cornplex stressing situations over a prescribed number of cycles, such that the mode of
fracture cm be predicted, along with an estimate of the remaining residual Me. [l. 1 - 1-51
1.3 The Design Philosophy
In order to baiance safety and longer life against the desire for higher thrust/weight ratios,
and ultirnately to prevent catastrophic failure, two major design philosophies have been
adopted in the aerospace industry.
Fig. 1.1 : Different blade fastening arrangements (after C1.41).
The approach referred to as the safe life design criterion (SLC) has been adopted for
many years by aeroengine designers. Using this method, critical aeroengine components
are designed based on a fatigue analysis and testing program that attempts to establish a
specifïed safe Me, at the end of which all components are retired fiom service. The life
prediction of a rotating disc is detennined by crack initiation criteria. Specifically, the
cycle Me Lùnits are established by a statistical analysis of all available specimen and
cornponent life data to provide a low probability of service failure with respect to some
minimum strength requirements. For a rotating disc, the safe life is defined as the number
of cycles after which one in 1000 discs (0.1 percent probability) WU have developed a
fatigue-induced crack approximately 0.75 mm in length. The SLC requires that the full
scale component tests demonstrate low cycle fatigue (LCF) Me, which in practice means
that catastrophic failure occurs rarely, since there is a large scatter in crack initiation life
data. In this sense, SLC is regarded as higNy conservative for real materials since it
underestirnates the useful life of expensive components. Approxirnately 90% of discs are
removed fiom service by making use of Iess than 50% of their safe iife capability, whereas
the rernaining 10% rnay still fail in a catastrophic mode. Clearly, this points to the need of
a design philosophy that considers crack growth behavior in components in order to make
more effective use of these critical components.
The considerable background experience gained over the years ushg the SLC has resulted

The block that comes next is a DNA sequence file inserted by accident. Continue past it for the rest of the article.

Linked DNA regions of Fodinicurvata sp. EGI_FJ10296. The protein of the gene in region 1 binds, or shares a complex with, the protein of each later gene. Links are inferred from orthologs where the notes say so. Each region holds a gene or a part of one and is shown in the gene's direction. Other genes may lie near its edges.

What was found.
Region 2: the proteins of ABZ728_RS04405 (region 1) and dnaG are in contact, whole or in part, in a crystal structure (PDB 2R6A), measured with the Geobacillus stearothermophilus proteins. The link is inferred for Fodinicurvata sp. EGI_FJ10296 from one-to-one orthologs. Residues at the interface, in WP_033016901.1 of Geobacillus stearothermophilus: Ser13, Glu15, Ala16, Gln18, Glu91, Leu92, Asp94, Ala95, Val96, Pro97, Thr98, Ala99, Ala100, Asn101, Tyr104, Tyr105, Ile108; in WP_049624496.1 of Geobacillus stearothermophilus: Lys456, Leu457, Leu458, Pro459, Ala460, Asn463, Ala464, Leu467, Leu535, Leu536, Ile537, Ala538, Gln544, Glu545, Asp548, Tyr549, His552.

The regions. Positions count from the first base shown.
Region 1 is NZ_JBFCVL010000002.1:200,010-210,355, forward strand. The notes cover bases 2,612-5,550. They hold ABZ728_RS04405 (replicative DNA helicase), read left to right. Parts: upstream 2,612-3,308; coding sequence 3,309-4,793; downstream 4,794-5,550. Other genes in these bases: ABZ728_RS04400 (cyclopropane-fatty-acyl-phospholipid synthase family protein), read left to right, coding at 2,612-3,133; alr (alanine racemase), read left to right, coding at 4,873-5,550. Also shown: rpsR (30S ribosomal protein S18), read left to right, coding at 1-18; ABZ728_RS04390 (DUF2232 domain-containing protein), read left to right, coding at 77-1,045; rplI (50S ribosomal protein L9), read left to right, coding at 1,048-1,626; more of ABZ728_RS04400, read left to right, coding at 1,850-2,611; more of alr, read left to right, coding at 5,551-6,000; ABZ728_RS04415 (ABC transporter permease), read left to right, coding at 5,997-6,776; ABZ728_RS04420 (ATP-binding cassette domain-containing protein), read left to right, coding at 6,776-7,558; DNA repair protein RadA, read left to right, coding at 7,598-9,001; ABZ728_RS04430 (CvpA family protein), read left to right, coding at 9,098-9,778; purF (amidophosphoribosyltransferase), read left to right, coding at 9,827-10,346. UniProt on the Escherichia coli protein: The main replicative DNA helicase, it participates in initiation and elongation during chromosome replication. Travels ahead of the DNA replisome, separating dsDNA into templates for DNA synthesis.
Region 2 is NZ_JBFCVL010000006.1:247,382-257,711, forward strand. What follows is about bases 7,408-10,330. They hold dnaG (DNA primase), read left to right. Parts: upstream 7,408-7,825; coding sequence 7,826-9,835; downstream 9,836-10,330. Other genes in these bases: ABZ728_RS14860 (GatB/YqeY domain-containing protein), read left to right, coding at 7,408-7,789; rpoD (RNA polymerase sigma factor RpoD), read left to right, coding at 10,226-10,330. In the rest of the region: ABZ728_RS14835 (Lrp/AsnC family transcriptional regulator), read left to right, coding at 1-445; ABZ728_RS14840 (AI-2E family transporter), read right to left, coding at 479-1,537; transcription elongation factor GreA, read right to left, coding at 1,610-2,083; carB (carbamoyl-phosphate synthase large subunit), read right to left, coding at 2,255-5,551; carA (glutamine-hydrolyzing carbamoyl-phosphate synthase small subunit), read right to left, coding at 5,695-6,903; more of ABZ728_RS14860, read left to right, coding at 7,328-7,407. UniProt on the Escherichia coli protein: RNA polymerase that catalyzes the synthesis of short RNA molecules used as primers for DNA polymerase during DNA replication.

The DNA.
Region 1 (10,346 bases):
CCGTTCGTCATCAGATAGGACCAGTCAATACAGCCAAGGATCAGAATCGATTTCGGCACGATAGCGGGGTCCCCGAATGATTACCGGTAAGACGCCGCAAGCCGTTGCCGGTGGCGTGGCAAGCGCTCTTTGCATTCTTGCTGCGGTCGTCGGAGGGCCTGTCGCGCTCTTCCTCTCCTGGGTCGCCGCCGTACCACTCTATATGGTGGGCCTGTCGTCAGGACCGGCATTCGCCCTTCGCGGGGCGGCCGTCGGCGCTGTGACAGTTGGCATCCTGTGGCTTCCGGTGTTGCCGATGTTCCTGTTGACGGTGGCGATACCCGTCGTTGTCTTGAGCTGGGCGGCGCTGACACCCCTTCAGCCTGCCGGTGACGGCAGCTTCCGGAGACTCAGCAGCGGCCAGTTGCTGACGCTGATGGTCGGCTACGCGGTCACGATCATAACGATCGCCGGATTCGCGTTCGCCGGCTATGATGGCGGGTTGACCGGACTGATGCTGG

in the recently developed design aiternative referred to as retirement for cause (RFC), or
damage tolerant design (Dm) procedure. This method, developed using fracture
mechanics, is based on detection of cracks in discs in service and the subsequent
propagation analysis of these cracks. RFC analysis addresses existing engine components,
whereby the inspection intervai is determined by caiculating the rernaining propagation life
Np from a crack just srnall enough to have k e n rnissed during inspection of the critical
crack size, accounting for safety factors. In contrat, DTD analysis addresses the design of
new components, whereby it is assumed that cracks just s md enough to have been
overIooked by inspection, exist at critically stressed regions. By predicting growth of these
initial flaws, only discs containing cracks that exceed a catastrophic size are retired from
service, rather than removing d l the discs after a certain time 11.6 - 1-81.
1.4 Airns of the Study
Aeroengine turbine discs basically have three critical regions for which Lifetime
certification is necessary: the fi-tree rim region, the assembly holes or weld areas and the
hub region. Fig. 1.2 shows these areas dong with their associated loads [1.9].
In this study, attention is devoted to examining the effect of the critical geometric
parameters upon the contact stress distribution and Ioad sharing between the different
teeth of a fr-tree joint. These features, s how in Fig. 1.3, include the number of fi-tree